In an Illinois divorce, each spouse has a legal obligation to provide financial information, such as their income, resources, assets, and debts. Unfortunately, some spouses purposefully do not disclose certain assets and resources. If you are entering divorce proceedings and you believe your spouse is hiding assets, you need to work with a qualified divorce attorney who has experience with the divorce discovery process and hidden assets.
Unfortunately, when a spouse hides assets, it can lengthen the cost and time of divorce. Experienced legal representation can help you navigate investigations, work with financial professionals, and gather information through discovery. Hidden assets can impact several parts of a divorce, including property division and spousal support, leaving you with fewer resources than you should have.
Why Do Spouses Hide Assets?
Hidden assets are more common in high-asset divorces or in contentious divorces. A spouse may have many different motivations when they purposefully conceal marital assets. They may do it out of spite towards the other spouse or to prevent the other spouse from obtaining specific marital assets. They may also wish to receive more assets than their spouse.
Because Illinois is an equitable distribution state, spouses can also conceal separate assets and impact the divorce as a result. If the divorce is handled through the family court, the judge on the case will consider several factors when determining how to split marital assets, including the separate financial resources of each party. A spouse may conceal their own assets from financial disclosure in order to appear to have fewer resources and gain more marital assets.
How a Spouse Could Hide Assets
Spouses may begin to hide assets before the divorce is even filed or during divorce proceedings. There are several potential ways a spouse may hide assets, including:
- Delaying income, business agreements, bonuses, or raises until the divorce is finalized so it is not included in their assets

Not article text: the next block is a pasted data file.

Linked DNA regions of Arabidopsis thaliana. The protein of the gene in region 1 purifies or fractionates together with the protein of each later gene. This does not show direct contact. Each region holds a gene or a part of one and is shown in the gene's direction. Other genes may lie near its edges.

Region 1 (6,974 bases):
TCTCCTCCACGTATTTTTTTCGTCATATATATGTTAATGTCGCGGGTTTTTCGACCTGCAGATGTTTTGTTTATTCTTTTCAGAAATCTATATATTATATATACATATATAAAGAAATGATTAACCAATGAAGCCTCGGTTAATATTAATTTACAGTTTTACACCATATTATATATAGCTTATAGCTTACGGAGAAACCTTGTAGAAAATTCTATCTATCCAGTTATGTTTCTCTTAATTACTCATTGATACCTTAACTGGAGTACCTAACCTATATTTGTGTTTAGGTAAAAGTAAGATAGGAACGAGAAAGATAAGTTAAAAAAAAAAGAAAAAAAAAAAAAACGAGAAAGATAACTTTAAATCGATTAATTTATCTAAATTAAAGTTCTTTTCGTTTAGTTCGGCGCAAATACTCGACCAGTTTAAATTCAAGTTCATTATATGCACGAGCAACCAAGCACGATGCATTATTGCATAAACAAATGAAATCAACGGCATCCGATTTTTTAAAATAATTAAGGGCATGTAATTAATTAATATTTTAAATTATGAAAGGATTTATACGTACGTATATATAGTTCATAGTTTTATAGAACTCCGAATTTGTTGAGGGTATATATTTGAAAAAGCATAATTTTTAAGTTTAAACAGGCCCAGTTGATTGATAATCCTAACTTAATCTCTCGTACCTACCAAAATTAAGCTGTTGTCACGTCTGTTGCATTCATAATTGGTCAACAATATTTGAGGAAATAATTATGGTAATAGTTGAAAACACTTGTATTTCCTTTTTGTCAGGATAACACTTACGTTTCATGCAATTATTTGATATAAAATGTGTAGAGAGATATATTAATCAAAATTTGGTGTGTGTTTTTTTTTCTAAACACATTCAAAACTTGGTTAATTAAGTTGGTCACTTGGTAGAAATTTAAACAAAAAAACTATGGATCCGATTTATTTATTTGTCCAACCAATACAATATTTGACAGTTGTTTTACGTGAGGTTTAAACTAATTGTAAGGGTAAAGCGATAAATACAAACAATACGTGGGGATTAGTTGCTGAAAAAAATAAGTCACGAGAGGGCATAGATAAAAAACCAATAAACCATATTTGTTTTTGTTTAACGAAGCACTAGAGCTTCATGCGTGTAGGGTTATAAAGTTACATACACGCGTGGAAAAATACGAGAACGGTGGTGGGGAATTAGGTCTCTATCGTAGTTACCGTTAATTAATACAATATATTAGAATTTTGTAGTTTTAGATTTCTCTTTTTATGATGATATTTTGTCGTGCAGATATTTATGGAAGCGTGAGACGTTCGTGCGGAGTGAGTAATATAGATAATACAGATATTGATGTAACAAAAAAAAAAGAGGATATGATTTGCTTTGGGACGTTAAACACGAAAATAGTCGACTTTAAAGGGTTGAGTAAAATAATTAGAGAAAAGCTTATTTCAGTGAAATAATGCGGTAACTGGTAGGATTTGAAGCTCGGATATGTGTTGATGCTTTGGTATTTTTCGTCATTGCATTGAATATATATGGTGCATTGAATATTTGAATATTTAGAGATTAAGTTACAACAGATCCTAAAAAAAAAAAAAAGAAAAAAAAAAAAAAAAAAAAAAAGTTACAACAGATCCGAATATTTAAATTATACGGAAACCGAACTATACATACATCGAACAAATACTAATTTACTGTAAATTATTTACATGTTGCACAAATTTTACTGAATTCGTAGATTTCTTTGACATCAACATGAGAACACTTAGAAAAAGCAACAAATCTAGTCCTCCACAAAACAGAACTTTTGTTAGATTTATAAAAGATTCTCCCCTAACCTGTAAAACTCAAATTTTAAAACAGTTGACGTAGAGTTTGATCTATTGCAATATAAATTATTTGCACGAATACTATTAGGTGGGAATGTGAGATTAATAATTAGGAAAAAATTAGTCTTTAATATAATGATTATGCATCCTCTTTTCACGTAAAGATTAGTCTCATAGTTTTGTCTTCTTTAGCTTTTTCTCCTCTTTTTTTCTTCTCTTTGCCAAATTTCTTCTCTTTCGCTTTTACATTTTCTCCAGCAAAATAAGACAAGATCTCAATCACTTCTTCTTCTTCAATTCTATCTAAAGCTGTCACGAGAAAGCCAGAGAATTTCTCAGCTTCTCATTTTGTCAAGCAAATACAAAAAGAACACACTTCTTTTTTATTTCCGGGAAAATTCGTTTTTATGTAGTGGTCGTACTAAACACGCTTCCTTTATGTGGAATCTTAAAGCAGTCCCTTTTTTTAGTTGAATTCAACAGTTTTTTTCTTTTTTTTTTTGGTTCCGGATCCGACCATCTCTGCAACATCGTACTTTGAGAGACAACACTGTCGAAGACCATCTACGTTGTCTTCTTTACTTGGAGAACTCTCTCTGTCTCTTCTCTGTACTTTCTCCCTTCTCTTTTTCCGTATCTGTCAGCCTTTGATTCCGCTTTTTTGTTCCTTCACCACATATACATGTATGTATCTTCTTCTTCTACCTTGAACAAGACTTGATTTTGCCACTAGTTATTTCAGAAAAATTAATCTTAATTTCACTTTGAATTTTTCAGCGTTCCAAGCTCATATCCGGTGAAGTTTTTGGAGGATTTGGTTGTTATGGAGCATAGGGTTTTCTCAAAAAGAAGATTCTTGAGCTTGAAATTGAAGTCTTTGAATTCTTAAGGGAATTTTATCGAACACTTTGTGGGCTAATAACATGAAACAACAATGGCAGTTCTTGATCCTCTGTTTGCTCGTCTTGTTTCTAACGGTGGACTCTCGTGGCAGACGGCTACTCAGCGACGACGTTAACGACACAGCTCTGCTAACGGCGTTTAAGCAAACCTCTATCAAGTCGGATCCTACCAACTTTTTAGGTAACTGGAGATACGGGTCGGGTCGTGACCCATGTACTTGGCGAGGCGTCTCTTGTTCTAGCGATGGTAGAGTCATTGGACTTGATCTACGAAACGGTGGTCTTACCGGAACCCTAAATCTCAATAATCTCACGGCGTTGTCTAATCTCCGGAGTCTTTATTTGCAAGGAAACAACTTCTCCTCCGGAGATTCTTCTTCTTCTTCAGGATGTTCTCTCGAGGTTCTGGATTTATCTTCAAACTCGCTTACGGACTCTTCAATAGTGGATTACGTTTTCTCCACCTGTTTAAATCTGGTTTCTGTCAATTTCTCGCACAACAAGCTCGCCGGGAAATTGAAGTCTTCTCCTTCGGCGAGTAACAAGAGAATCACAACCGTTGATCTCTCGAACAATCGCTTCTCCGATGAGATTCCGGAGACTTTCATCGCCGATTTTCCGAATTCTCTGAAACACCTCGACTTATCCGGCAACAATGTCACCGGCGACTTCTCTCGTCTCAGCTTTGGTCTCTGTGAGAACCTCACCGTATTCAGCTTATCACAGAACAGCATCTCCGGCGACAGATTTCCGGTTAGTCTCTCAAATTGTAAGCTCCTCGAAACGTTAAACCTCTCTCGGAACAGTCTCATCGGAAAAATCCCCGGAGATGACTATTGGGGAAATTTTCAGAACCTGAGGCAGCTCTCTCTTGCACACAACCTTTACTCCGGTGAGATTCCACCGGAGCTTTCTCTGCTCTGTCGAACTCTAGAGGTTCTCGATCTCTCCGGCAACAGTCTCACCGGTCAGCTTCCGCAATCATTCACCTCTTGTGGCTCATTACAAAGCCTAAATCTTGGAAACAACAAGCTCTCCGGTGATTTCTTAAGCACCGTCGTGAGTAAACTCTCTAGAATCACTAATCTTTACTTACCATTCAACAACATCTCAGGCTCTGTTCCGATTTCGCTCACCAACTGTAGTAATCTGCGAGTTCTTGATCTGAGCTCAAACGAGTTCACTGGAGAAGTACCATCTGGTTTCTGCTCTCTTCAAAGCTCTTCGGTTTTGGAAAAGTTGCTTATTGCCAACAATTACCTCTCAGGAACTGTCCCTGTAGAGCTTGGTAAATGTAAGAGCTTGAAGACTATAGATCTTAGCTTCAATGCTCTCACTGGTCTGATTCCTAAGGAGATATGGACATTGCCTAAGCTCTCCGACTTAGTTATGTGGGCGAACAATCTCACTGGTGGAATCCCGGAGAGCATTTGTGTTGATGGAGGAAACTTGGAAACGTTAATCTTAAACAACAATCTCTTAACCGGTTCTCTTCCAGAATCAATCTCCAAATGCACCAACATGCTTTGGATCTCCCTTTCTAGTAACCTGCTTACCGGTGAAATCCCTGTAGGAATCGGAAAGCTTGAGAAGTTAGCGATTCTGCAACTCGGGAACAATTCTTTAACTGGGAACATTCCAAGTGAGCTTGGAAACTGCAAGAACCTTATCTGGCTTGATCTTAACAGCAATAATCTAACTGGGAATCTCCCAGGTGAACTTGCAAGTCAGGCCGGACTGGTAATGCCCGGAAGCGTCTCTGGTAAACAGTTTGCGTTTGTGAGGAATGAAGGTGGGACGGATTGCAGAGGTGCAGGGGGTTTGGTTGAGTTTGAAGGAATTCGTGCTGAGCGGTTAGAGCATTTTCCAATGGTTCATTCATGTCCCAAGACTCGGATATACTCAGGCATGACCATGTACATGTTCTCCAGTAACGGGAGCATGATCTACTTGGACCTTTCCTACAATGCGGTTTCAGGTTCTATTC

- Providing fake loans or gifts to friends, relatives, or other third parties, with the expectation of receiving those assets after the divorce
- Creating a retirement account, secret trust, or similar account to hide assets that their spouse is unaware exists
- Creating another bank account that they place marital assets into
- Making any large and unknown withdrawals from marital accounts to put into other accounts or items
- Undervaluing a business or high-value assets to hide income
- Buying expensive items with assets to purposefully undervalue them
- Creating accounts listed under a child’s name so the assets are not marital property
- Failing to report cash income from their work
- Overpaying the IRS with the intention to receive a high tax return
- Transferring funds into a business
These are potential warning signs that a spouse is hiding and transferring assets, but there are many other signs. When a spouse suddenly becomes secretive about the finances, this may be a sign they are hiding assets. If you do not have full access to marital and separate accounts, it is often easier for a spouse to successfully hide assets. If you suspect your spouse is hiding assets during divorce proceedings, it is essential to discuss the situation with your attorney.